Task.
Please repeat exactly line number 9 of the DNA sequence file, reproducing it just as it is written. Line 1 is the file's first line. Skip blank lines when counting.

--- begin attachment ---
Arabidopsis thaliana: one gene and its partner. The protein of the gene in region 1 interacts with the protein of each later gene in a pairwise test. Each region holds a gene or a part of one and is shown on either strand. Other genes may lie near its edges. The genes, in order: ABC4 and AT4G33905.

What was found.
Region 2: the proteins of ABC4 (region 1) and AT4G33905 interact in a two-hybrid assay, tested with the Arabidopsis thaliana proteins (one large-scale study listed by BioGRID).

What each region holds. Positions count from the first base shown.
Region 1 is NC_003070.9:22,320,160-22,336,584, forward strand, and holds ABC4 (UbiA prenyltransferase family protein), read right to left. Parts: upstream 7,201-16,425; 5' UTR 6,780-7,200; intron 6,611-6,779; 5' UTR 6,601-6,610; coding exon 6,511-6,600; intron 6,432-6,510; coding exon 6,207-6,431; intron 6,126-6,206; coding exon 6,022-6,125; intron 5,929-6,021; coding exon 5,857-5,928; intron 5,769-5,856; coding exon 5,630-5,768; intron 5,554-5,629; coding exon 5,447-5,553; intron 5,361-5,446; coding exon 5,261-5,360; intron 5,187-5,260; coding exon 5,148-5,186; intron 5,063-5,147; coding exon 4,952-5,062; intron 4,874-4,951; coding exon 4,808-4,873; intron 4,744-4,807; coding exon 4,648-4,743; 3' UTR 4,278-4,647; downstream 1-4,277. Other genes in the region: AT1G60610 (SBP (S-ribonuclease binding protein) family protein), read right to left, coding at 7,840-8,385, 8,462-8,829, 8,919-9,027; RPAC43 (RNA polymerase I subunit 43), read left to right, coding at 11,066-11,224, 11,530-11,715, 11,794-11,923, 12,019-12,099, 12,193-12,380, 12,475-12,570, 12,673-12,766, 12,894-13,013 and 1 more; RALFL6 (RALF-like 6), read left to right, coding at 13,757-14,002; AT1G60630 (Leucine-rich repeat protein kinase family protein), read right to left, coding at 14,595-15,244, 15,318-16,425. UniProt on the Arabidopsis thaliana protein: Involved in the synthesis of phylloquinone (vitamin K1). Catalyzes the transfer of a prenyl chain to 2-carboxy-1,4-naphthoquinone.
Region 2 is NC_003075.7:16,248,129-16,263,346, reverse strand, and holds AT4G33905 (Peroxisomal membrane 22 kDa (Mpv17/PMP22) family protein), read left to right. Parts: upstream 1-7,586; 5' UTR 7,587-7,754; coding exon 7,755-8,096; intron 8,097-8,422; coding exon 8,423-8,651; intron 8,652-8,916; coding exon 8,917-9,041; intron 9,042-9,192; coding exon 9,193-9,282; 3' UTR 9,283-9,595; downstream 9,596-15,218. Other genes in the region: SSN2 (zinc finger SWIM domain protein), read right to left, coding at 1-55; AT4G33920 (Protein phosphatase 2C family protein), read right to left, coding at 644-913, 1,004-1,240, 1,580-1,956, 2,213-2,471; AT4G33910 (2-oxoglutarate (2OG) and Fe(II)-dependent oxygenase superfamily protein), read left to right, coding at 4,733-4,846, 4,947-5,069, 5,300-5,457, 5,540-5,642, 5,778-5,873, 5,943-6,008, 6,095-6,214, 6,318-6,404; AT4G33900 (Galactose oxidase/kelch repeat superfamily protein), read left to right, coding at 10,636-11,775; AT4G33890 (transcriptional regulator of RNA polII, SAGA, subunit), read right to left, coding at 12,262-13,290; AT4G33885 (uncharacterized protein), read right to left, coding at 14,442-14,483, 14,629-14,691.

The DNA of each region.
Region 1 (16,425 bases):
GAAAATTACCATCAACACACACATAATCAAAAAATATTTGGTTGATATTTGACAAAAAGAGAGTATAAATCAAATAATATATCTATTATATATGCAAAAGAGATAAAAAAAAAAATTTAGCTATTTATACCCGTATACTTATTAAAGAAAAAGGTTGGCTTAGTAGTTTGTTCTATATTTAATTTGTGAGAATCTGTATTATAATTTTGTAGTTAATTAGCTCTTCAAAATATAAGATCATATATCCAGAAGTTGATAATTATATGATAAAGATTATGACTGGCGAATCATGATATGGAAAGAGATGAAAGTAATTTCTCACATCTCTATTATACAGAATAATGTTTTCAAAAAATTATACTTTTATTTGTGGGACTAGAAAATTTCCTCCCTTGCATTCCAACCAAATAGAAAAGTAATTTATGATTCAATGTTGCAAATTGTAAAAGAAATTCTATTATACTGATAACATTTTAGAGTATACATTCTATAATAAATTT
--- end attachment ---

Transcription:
GAAAATTACCATCAACACACACATAATCAAAAAATATTTGGTTGATATTTGACAAAAAGAGAGTATAAATCAAATAATATATCTATTATATATGCAAAAGAGATAAAAAAAAAAATTTAGCTATTTATACCCGTATACTTATTAAAGAAAAAGGTTGGCTTAGTAGTTTGTTCTATATTTAATTTGTGAGAATCTGTATTATAATTTTGTAGTTAATTAGCTCTTCAAAATATAAGATCATATATCCAGAAGTTGATAATTATATGATAAAGATTATGACTGGCGAATCATGATATGGAAAGAGATGAAAGTAATTTCTCACATCTCTATTATACAGAATAATGTTTTCAAAAAATTATACTTTTATTTGTGGGACTAGAAAATTTCCTCCCTTGCATTCCAACCAAATAGAAAAGTAATTTATGATTCAATGTTGCAAATTGTAAAAGAAATTCTATTATACTGATAACATTTTAGAGTATACATTCTATAATAAATTT